I wrote some months ago about an emerging Californian independent scene.
I also pointed out that in recent years duos have been springing as fresh water from the Rock mountains.
August 2009. Another chapter adds to this story.
Crocodiles got the attention of media because of No Age.
When the LA duo said somewhere that their favourite song was Neon Jesus by Crocodiles, the antennas of music freaks pointed to San Diego to discover more about this other duo.
No Age were right.
Neon Jesus is one of those song that comes out of a speaker and you ask “what’s this?”
Most important the entire Crocodiles album, Summer of Hate, which curiously does not contain Neon Jesus, is a fresh example of this Californian noise-pop. If the guys in the band ever read they “wanna kill me now” for writing this, see why.
Formed by Brandon Welchez and Charles Rowell, Crocodiles deconstruct all your ideas about San Diego and Californian lifestyle. Right as No Age did for LA about a year earlier.
They speak that out loud: “If you live there, then you slowly die… a lot of the nastiness in our music comes from reacting to the boring culture there, and the sunshine … The sunshine can be oppressive.”
Love it or hate it, this is a perfect picture of what I got spending three days visiting San Diego. They are from San Diego, though, which make things a bit more elaborated.
In a welcomed, but not so insightful, artistic statement “We’re really into blurring that line between violence and beauty” which is already transparent reading songs’ titles –Summer of Hate, I Wanna Kill, Refuse Angels, Young Drugs– there is most of the concepts you need to know about Crocodiles approach to music and California.
Thanks to internet, rumours spread fast and they were spotted and signed by the best record label south of Seattle: Fat Possum.
Fat Possum became famous years ago recording and letting the world know the almost recluse blues from the Hill Country, which differs from traditional Delta Blues for being rougher. A music that developed in a self confined area of Mississippi and didn’t have the chance (or didn’t care) to leave the bars to move north to Chicago.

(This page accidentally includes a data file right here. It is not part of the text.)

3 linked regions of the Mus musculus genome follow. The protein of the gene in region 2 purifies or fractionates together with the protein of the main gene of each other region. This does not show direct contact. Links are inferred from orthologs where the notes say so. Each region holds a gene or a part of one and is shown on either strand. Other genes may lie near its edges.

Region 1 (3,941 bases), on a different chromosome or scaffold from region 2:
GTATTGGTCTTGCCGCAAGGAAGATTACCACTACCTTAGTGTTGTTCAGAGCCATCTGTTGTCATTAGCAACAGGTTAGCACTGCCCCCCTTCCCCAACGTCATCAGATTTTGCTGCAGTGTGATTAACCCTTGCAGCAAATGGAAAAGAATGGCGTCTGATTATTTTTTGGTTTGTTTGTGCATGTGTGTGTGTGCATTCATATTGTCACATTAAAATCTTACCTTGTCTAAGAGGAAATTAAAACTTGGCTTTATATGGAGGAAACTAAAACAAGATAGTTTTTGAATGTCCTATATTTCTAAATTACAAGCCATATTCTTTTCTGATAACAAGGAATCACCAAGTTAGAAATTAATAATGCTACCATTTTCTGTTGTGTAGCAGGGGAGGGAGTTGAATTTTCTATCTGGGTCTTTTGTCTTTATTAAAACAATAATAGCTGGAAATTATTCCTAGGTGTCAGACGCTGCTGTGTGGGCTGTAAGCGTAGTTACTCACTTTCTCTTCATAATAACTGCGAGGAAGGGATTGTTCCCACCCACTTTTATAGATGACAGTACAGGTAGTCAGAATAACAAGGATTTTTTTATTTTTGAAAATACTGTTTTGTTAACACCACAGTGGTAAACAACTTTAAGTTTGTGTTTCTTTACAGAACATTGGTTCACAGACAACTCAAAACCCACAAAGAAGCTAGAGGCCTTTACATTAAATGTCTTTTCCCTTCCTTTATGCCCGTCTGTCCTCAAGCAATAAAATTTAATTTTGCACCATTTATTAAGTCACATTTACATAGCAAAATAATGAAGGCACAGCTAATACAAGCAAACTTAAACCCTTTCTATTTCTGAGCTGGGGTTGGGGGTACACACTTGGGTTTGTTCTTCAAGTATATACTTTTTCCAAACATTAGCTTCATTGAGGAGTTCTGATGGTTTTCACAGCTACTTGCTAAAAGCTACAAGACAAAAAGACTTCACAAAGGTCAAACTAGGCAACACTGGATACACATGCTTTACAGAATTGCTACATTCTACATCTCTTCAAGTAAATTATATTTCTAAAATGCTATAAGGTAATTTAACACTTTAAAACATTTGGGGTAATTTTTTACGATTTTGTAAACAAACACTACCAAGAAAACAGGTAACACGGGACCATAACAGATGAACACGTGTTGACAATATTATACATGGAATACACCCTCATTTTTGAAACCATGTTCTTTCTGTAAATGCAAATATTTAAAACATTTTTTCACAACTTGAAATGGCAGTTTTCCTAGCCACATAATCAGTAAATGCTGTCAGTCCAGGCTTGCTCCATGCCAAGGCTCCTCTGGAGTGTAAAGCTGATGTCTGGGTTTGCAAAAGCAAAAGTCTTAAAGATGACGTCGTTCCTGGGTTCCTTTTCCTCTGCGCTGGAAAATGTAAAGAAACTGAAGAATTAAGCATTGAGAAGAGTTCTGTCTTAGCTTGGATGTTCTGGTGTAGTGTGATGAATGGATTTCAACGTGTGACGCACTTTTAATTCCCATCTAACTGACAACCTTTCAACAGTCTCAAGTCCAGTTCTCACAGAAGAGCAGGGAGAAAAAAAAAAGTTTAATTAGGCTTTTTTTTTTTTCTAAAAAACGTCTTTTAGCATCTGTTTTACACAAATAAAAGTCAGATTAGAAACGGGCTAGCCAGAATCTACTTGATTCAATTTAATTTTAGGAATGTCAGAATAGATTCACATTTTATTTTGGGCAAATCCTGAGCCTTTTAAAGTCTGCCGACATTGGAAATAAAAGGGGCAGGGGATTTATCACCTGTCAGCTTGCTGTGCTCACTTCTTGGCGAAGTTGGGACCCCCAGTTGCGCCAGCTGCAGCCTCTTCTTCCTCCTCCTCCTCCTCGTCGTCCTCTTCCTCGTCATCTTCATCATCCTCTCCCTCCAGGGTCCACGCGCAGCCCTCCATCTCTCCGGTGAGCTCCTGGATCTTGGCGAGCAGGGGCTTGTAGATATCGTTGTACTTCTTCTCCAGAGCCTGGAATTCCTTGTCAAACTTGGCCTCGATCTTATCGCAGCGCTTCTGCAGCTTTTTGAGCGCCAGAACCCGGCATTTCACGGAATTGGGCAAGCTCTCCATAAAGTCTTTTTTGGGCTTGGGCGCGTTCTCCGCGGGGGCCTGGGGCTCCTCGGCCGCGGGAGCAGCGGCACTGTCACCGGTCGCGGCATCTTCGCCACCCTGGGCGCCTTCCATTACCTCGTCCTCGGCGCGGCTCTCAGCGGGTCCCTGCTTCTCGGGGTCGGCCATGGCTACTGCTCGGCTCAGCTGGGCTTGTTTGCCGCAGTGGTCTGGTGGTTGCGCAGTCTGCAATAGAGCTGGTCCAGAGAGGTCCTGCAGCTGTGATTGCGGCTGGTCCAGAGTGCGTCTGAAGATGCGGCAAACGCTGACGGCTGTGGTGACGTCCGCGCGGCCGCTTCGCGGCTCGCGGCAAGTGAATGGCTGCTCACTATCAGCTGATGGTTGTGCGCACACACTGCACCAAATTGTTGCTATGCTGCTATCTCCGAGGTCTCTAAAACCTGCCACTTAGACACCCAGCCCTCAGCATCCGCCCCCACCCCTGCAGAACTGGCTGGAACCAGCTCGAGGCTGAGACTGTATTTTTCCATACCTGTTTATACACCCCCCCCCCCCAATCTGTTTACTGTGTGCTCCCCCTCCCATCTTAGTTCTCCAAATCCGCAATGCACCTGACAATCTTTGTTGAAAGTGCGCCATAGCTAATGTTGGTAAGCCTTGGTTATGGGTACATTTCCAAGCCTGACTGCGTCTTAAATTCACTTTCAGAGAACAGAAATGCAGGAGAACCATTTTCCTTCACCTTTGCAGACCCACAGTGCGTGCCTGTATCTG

Thanks to Fat Possum recordings, the music world got to know old bluesmen as Juniour Kimbrough, RL Burnside, T-Model Ford to name but few.
Fat Possum does not just follow the Lomax family mission of catching and recording the anthropological heritage of America’s native music, their mission goes beyond.
Fat Possum blues changed rock in this millennium, and it is not another of my hyperbole. Members of U2 and Rolling Stones travelled to Oxford, Mississippi, to listen to these guys playing.
Jon Spencer brought there his entire Blues Explosion to record an album with RL Burnside (A Ass pocket of Whiskey) which put the basis to the horrible definition of a key music trend: punk-blues. The Black Keys recorded on Fat Possum their best albums and homaged Juniour Kimbrough with a covers’ EP.
On the top of that The White Stripes found the mainstream formula, managed to export this music out of the Mississippi Hill Country to Detroit and from there to the whole world.
Crocodiles’ Summer of Hate is not a blues album but retains the lo-fi glamour of the Fat Possum blues records. Raw, jagged, unrefined, goes direct to the heart of the listener with no frills.
The philosophy is close to No Age noise-pop but the music is different. Brandon Welch has programming duties beyond singing, Charles Rowell took a synth to a San Diego recording studio. The result is a sound that is more complex than straight drum’n’guitar garage and more various. Not always a strength.
Crocodiles have a high melodic taste designed by a great amount of atmospheric keys and a more danceable beat. Most rhythms are programmed and it’s when the guitar enters to break the dreamy synth-pop patterns that the contrast emerges and transforms the unrefined thing into something which isn’t sugar.
Recipe is well proved. The merging of this two opposite approaches to music, melodic-pop taste and guitar-noise passion has been explored since Velvet Underground and Nico.
Which songs to like is a matter of personal taste, either the obsessive loop over the seven minutes of Young Drugs (no one dared to put it on youtube) or the catchy pop song that is Neon Jesus.
To my personal taste the most interesting stuff comes when a balance is reached. I Wanna Kill is a pristine song hidden behind a strident, noisy guitar with vocals reminding Jesus and Mary Chain.
Summer of Hate uses the same formula, the same sensitivity with a better melody. Sang through an effect, it reminds me of the Stones when they were trying to get psychedelic.
The rest of the album goes with highs and lows but contains enough variety of seeds for a band to blossom, it’ll be nice to see which they decide to sow.
It is nice to see from California, south California, LA and San Diego (San Francisco scene has always been an anomaly and the desert have been offering sandy, abrasive music for over a decade) some guys able to challenge the clichés and deliver songs that goes beyond the FM Radio-friendly unsustainable stadium rock.
When I read Crocodiles were coming to London to play an acoustic gig at Rough Trade East on a Sunday afternoon, I decided to go. Why unplugged gigs played by electric bands have this irresistible appeal? It must be Nirvana’s fault.
Meeting them was nice. Two easy going guys in skinny jeans. They’ll hate me twice, but they are Californian-style from a European perspective.
Despite the claim to detest and be bored to dead of it, I could still feel the upbeat mood that comes from living all year in the sun. Meet Kevin Shield for a change and you will understand what I mean.